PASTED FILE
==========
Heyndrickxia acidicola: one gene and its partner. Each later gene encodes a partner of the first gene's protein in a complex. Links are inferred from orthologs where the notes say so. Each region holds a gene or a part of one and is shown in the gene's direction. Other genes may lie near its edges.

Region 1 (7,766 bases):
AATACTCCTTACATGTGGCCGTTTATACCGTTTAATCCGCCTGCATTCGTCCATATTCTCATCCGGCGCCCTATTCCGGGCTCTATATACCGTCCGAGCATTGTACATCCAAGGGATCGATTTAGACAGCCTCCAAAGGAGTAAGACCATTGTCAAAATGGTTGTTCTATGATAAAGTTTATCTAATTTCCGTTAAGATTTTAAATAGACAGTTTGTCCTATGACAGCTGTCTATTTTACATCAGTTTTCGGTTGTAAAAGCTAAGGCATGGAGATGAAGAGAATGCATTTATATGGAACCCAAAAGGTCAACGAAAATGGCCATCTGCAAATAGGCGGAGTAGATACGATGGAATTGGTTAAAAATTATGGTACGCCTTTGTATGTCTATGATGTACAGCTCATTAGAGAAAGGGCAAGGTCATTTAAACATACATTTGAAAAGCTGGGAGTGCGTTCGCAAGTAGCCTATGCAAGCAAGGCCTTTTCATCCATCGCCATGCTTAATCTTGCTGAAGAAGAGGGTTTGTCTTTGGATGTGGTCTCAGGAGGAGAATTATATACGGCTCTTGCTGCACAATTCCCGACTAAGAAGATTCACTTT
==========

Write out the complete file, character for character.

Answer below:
Heyndrickxia acidicola: one gene and its partner. Each later gene encodes a partner of the first gene's protein in a complex. Links are inferred from orthologs where the notes say so. Each region holds a gene or a part of one and is shown in the gene's direction. Other genes may lie near its edges.

Region 1 (7,766 bases):
AATACTCCTTACATGTGGCCGTTTATACCGTTTAATCCGCCTGCATTCGTCCATATTCTCATCCGGCGCCCTATTCCGGGCTCTATATACCGTCCGAGCATTGTACATCCAAGGGATCGATTTAGACAGCCTCCAAAGGAGTAAGACCATTGTCAAAATGGTTGTTCTATGATAAAGTTTATCTAATTTCCGTTAAGATTTTAAATAGACAGTTTGTCCTATGACAGCTGTCTATTTTACATCAGTTTTCGGTTGTAAAAGCTAAGGCATGGAGATGAAGAGAATGCATTTATATGGAACCCAAAAGGTCAACGAAAATGGCCATCTGCAAATAGGCGGAGTAGATACGATGGAATTGGTTAAAAATTATGGTACGCCTTTGTATGTCTATGATGTACAGCTCATTAGAGAAAGGGCAAGGTCATTTAAACATACATTTGAAAAGCTGGGAGTGCGTTCGCAAGTAGCCTATGCAAGCAAGGCCTTTTCATCCATCGCCATGCTTAATCTTGCTGAAGAAGAGGGTTTGTCTTTGGATGTGGTCTCAGGAGGAGAATTATATACGGCTCTTGCTGCACAATTCCCGACTAAGAAGATTCACTTT